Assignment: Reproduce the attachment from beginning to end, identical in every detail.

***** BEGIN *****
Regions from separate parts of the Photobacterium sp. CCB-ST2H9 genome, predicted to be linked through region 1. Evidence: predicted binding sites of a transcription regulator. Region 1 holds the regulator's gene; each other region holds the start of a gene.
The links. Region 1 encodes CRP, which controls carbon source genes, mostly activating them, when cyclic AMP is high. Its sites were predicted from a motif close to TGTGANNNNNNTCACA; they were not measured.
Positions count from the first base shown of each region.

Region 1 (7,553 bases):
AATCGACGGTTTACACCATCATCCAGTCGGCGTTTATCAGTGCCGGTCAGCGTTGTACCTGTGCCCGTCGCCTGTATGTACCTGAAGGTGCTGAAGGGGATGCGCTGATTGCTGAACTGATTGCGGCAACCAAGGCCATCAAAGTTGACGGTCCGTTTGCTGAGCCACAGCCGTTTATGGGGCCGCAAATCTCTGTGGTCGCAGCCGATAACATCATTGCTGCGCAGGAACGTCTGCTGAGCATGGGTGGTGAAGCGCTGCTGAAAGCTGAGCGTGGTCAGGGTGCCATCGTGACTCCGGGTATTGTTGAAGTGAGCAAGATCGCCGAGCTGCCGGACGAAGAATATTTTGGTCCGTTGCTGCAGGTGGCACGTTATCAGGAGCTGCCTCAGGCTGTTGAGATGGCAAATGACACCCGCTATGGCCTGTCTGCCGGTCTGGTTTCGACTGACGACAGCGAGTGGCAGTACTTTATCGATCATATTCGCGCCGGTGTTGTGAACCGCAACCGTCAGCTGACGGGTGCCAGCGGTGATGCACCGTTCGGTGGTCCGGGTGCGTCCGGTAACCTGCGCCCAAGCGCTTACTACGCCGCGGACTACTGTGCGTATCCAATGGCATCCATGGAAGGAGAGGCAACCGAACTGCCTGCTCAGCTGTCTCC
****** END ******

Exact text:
Regions from separate parts of the Photobacterium sp. CCB-ST2H9 genome, predicted to be linked through region 1. Evidence: predicted binding sites of a transcription regulator. Region 1 holds the regulator's gene; each other region holds the start of a gene.
The links. Region 1 encodes CRP, which controls carbon source genes, mostly activating them, when cyclic AMP is high. Its sites were predicted from a motif close to TGTGANNNNNNTCACA; they were not measured.
Positions count from the first base shown of each region.

Region 1 (7,553 bases):
AATCGACGGTTTACACCATCATCCAGTCGGCGTTTATCAGTGCCGGTCAGCGTTGTACCTGTGCCCGTCGCCTGTATGTACCTGAAGGTGCTGAAGGGGATGCGCTGATTGCTGAACTGATTGCGGCAACCAAGGCCATCAAAGTTGACGGTCCGTTTGCTGAGCCACAGCCGTTTATGGGGCCGCAAATCTCTGTGGTCGCAGCCGATAACATCATTGCTGCGCAGGAACGTCTGCTGAGCATGGGTGGTGAAGCGCTGCTGAAAGCTGAGCGTGGTCAGGGTGCCATCGTGACTCCGGGTATTGTTGAAGTGAGCAAGATCGCCGAGCTGCCGGACGAAGAATATTTTGGTCCGTTGCTGCAGGTGGCACGTTATCAGGAGCTGCCTCAGGCTGTTGAGATGGCAAATGACACCCGCTATGGCCTGTCTGCCGGTCTGGTTTCGACTGACGACAGCGAGTGGCAGTACTTTATCGATCATATTCGCGCCGGTGTTGTGAACCGCAACCGTCAGCTGACGGGTGCCAGCGGTGATGCACCGTTCGGTGGTCCGGGTGCGTCCGGTAACCTGCGCCCAAGCGCTTACTACGCCGCGGACTACTGTGCGTATCCAATGGCATCCATGGAAGGAGAGGCAACCGAACTGCCTGCTCAGCTGTCTCC